Basking in the ‘Moonlight’

At FSU film school, the emphasis is on story



(page 1 of 2)

Johnston Roberts

Brady Holcomb, working toward a BFA in production, lines up a shot for Ro[XY], a film of the FSU College of Motion Picture Arts.

Don’t become too jaded by success or the lack of it that you lose the point of it all,” Barry Jenkins, the director of Moonlight, told an audience of rapt film school students a little more than a month after his film triumphed at the Oscars. 

Six graduates of the Florida State University College of Motion Picture Arts collaborated to make Moonlight, including Jenkins, who graduated in 2003. After earning eight Oscar nominations in February 2017, the Moonlight team took home statuettes for Best Picture, Best Adapted Screenplay, and Best Supporting Actor.

Tickets to a Ruby Diamond Concert Hall screening and question-and-answer session with Jenkins on March 31 sold out in less than two hours. Even harder to get into was an event with Jenkins, editor Nat Sanders (’02), and co-editor Joi McMillon (’03) in the Askew Student Life Center held in the afternoon — a master class only for students of the College of Motion Picture Arts. With the whole film school in attendance, Student Life Cinema was at full capacity. 

Brady Holcomb (BFA ’19, production) was one of those students in the room when Barry Jenkins came on stage. “My classmates and I glanced at each other down the rows, waiting for him to come in the room. Was this really happening?”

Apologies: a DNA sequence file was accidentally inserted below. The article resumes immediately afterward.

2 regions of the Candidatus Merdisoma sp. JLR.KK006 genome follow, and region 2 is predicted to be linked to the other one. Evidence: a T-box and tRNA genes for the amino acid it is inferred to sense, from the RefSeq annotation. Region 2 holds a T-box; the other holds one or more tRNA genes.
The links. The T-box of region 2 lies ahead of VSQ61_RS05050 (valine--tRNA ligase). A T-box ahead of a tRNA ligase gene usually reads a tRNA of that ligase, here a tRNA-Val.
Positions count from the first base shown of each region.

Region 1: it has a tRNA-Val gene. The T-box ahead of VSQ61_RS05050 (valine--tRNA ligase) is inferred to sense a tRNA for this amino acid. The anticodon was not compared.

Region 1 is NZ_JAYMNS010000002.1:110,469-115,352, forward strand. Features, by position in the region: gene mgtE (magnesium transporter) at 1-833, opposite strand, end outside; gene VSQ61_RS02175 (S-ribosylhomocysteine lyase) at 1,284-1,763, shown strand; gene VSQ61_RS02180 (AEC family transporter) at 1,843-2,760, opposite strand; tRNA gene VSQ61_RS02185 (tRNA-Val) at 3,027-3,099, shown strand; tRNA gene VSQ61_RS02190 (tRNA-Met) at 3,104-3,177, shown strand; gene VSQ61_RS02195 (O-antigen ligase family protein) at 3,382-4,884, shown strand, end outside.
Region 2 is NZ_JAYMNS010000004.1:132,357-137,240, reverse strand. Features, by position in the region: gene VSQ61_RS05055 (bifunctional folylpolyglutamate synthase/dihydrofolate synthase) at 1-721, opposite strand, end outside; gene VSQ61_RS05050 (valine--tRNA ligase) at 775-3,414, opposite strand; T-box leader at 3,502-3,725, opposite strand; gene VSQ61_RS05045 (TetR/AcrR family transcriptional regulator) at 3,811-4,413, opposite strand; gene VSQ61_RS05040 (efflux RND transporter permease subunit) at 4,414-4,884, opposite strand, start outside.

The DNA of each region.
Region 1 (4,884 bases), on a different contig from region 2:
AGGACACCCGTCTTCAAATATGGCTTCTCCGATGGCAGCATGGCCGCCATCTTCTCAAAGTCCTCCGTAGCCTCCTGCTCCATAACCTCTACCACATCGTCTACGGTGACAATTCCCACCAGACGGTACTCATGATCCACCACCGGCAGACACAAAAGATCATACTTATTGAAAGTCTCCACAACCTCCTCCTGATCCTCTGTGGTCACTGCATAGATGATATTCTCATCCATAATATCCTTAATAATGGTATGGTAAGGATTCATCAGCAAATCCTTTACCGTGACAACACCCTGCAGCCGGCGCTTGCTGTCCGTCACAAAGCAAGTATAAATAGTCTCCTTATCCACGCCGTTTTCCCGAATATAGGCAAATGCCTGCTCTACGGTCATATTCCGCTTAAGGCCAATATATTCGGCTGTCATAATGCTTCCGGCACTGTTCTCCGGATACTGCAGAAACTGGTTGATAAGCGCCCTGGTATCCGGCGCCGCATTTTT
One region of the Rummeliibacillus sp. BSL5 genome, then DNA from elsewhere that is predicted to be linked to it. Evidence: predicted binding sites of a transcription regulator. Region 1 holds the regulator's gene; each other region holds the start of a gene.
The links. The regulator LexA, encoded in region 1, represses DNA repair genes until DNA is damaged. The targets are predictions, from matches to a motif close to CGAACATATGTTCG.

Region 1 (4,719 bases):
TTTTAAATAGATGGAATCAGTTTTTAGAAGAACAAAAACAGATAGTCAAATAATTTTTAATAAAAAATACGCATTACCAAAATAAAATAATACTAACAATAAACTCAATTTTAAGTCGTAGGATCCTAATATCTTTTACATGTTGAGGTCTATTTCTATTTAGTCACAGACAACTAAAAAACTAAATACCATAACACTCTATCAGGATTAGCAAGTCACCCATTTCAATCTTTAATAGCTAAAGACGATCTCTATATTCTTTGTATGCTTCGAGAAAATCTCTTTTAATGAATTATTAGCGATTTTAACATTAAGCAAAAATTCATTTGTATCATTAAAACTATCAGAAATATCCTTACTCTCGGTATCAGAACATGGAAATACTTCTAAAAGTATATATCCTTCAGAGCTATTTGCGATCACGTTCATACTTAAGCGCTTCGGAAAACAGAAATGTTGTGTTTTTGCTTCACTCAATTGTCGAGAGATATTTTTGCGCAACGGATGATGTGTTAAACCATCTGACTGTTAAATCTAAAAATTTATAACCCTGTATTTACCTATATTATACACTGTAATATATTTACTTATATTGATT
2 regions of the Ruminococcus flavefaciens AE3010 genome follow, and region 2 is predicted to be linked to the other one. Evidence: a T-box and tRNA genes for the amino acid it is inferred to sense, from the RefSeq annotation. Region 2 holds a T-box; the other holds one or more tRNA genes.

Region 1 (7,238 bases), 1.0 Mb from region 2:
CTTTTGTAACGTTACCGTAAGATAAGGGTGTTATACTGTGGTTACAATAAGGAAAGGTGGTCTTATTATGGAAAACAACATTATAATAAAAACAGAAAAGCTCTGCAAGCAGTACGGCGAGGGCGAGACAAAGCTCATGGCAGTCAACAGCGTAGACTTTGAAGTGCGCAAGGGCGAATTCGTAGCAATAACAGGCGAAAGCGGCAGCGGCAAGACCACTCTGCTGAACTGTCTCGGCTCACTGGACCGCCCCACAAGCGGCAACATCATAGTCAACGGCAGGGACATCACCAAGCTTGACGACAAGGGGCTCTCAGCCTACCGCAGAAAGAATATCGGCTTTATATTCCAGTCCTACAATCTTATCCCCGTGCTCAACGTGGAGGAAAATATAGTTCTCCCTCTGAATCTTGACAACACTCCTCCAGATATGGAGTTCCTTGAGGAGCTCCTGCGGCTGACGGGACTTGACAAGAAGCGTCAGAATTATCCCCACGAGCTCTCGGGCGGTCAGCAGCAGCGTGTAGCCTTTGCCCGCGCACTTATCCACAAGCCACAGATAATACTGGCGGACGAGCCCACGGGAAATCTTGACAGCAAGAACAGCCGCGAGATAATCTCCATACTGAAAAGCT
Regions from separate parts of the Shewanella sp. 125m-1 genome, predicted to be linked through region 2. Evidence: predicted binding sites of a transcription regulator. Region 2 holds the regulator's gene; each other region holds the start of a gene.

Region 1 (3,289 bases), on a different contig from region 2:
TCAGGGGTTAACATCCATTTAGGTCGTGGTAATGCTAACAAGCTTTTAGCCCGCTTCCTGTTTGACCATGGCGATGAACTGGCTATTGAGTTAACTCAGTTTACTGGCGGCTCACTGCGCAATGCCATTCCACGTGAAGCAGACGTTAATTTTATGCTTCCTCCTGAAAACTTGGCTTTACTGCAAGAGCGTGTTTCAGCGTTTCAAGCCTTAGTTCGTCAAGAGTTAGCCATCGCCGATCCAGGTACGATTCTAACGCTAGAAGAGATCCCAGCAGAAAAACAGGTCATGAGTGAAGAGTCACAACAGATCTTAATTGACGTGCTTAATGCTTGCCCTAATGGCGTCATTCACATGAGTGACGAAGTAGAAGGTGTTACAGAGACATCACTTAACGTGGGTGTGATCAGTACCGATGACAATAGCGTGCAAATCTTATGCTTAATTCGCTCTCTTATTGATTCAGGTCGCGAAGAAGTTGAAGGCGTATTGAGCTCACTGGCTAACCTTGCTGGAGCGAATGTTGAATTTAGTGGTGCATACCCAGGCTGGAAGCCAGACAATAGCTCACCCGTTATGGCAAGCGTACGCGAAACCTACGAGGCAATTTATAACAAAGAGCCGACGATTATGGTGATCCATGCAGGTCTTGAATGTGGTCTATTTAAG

Reb Braddock was named dean of the College of Motion Picture Arts in May. He says that the Moonlight win may already be leading to an uptick in applicants. The college accepts between 7 and 10 percent of those who apply. “My predecessor Frank Patterson, while serving as dean, always said that the difference between our film school and some of the ‘better-known’ film schools in the U.S. is that we did not yet have our Spike Lee or George Lucas. We are seeing that aspect change right now.”

For students, Moonlight served as evidence of the continuing nature of the professional bonds formed at their school. Braddock describes the film school’s approach as taking a limited number of smart students with diverse voices and putting them into working teams. At the same time, he says, “There is a unique ‘level playing field’ structure to our program, which mandates that even though our students are always working in teams, they each individually get the opportunity to lead that team.”

To put it another way, Brady Holcomb explains that while students specialize in distinct roles, they gain work experience in every aspect of filmmaking. “Each project we break into cycles, and each cycle, we play a different role. So we have an appreciation for the work demands each person is taking on.” 

The small size of the program, with only 30 in each class year, helps students form close bonds. Holcomb describes completing the first-year project: “At the end, the five people in my group agreed that we were not friends anymore, we were a family.  The professors, too, are an extension of that family.” Family, according to Holcomb, can be relied upon for honest feedback. “They’re unafraid to critique your work. When they say what you’ve done works, you know that’s true.” 

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